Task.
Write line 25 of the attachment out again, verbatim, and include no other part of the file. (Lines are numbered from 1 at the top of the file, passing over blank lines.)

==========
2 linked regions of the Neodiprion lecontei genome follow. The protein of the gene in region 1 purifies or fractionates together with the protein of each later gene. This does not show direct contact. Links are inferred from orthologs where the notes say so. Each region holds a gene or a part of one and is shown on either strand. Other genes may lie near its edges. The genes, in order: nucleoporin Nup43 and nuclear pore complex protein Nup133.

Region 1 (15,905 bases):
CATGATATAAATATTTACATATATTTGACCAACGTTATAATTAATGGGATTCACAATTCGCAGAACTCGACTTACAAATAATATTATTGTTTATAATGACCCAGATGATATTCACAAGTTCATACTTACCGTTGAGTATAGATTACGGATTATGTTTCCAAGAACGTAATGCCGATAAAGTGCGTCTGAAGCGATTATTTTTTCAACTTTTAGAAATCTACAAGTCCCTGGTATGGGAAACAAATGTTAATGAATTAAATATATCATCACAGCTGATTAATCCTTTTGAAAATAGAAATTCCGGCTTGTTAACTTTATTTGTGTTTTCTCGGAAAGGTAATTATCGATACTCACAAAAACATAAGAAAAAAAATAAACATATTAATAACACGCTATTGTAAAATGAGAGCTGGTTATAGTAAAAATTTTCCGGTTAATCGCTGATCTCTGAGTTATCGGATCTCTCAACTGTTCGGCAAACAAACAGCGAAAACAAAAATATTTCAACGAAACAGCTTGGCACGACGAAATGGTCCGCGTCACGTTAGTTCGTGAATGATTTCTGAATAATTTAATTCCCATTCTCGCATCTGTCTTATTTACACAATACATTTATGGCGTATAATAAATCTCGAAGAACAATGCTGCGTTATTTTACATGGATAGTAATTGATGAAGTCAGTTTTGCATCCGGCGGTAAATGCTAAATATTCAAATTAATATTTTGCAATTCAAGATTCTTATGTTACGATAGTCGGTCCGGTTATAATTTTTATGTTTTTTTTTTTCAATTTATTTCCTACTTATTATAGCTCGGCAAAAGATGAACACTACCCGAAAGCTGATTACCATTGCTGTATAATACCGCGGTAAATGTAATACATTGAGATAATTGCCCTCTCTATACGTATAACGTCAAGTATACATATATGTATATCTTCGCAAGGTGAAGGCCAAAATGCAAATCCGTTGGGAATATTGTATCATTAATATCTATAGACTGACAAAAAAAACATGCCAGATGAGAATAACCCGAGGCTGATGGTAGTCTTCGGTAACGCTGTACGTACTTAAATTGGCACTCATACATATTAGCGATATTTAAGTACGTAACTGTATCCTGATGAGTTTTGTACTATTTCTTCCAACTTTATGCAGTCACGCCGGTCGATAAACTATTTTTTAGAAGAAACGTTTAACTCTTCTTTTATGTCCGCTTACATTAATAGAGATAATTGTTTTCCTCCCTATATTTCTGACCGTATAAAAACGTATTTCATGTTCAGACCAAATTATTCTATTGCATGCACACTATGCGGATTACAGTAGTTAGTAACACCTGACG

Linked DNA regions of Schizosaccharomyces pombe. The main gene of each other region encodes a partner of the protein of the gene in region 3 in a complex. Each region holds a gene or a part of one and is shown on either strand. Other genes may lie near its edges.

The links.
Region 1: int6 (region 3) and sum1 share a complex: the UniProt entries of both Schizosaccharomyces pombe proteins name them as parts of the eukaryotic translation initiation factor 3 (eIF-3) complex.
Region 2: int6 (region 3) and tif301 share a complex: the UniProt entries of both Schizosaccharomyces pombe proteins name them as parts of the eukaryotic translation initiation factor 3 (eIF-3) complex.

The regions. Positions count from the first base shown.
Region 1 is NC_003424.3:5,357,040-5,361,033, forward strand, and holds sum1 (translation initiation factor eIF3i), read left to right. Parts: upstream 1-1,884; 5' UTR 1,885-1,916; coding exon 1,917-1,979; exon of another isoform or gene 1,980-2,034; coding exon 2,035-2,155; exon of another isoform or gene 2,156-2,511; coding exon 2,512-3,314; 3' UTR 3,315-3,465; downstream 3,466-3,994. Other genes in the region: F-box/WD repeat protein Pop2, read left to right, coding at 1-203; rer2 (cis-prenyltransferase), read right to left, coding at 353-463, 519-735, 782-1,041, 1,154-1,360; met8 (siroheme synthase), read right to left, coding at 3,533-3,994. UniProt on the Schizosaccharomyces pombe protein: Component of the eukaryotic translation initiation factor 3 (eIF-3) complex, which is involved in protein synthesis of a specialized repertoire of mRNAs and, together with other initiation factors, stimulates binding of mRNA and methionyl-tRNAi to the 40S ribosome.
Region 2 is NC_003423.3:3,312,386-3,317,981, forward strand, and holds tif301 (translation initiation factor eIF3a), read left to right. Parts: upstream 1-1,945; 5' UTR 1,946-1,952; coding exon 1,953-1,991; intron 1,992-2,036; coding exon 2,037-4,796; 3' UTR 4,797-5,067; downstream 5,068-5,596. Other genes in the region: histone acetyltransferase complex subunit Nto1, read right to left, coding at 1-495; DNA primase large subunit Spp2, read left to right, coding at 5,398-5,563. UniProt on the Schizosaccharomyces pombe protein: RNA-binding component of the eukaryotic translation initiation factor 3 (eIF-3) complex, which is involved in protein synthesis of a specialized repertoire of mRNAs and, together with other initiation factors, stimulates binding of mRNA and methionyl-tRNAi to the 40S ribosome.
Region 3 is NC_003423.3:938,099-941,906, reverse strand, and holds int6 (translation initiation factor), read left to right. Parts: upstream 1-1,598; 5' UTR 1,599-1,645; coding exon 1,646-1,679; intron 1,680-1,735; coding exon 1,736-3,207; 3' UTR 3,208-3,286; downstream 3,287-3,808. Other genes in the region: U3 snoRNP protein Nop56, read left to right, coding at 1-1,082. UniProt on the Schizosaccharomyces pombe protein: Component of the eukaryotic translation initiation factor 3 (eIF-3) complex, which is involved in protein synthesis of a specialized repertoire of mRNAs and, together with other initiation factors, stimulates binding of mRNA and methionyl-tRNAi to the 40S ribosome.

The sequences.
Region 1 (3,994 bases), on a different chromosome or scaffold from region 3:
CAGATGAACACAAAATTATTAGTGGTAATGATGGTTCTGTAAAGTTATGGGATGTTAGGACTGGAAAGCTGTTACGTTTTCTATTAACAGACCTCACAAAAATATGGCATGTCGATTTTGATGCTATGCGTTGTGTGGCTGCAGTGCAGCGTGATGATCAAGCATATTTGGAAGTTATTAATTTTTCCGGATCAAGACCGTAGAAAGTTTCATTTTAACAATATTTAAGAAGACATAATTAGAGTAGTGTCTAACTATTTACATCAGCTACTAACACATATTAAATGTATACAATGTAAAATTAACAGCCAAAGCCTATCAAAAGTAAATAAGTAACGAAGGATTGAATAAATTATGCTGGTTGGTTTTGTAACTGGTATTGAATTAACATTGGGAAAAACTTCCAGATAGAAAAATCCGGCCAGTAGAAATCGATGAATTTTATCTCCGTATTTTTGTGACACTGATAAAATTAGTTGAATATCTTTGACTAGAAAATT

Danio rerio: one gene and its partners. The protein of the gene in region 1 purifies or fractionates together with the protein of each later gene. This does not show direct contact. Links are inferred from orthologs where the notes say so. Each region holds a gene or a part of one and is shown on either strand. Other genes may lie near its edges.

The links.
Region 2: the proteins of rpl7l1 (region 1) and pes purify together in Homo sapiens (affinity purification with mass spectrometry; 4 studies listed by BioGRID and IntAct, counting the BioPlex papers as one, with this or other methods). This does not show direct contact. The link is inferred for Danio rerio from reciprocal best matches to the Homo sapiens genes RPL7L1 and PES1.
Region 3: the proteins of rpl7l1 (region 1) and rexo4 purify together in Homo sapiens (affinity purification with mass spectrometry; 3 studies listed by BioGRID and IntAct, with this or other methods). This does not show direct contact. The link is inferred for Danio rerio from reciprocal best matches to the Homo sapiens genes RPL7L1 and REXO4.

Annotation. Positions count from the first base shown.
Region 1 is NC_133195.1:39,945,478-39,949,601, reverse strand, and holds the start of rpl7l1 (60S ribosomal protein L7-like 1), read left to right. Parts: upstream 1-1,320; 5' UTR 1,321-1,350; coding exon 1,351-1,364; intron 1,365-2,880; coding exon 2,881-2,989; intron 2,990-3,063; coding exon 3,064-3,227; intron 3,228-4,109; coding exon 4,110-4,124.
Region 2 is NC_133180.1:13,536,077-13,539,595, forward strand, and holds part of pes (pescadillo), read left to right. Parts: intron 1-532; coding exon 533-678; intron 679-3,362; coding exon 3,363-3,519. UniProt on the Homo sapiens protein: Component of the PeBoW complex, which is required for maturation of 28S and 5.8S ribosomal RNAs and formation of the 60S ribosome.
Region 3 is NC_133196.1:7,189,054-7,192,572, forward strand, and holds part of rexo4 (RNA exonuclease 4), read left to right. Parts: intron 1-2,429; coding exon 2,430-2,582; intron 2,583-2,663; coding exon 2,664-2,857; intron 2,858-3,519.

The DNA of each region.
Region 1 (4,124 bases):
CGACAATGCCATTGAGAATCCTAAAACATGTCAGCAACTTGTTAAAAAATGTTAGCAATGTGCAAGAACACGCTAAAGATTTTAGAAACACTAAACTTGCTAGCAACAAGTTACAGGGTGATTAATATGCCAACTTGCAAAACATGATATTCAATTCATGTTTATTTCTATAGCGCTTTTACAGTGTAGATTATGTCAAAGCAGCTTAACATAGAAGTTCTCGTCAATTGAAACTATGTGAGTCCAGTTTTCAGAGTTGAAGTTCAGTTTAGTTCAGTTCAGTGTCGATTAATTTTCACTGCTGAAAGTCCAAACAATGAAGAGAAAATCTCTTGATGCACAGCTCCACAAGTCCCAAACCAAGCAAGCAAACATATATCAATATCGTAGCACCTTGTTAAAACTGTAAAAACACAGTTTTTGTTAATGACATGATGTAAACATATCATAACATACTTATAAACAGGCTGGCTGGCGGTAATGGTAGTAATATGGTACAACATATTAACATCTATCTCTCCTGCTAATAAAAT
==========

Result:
CGACAATGCCATTGAGAATCCTAAAACATGTCAGCAACTTGTTAAAAAATGTTAGCAATGTGCAAGAACACGCTAAAGATTTTAGAAACACTAAACTTGCTAGCAACAAGTTACAGGGTGATTAATATGCCAACTTGCAAAACATGATATTCAATTCATGTTTATTTCTATAGCGCTTTTACAGTGTAGATTATGTCAAAGCAGCTTAACATAGAAGTTCTCGTCAATTGAAACTATGTGAGTCCAGTTTTCAGAGTTGAAGTTCAGTTTAGTTCAGTTCAGTGTCGATTAATTTTCACTGCTGAAAGTCCAAACAATGAAGAGAAAATCTCTTGATGCACAGCTCCACAAGTCCCAAACCAAGCAAGCAAACATATATCAATATCGTAGCACCTTGTTAAAACTGTAAAAACACAGTTTTTGTTAATGACATGATGTAAACATATCATAACATACTTATAAACAGGCTGGCTGGCGGTAATGGTAGTAATATGGTACAACATATTAACATCTATCTCTCCTGCTAATAAAAT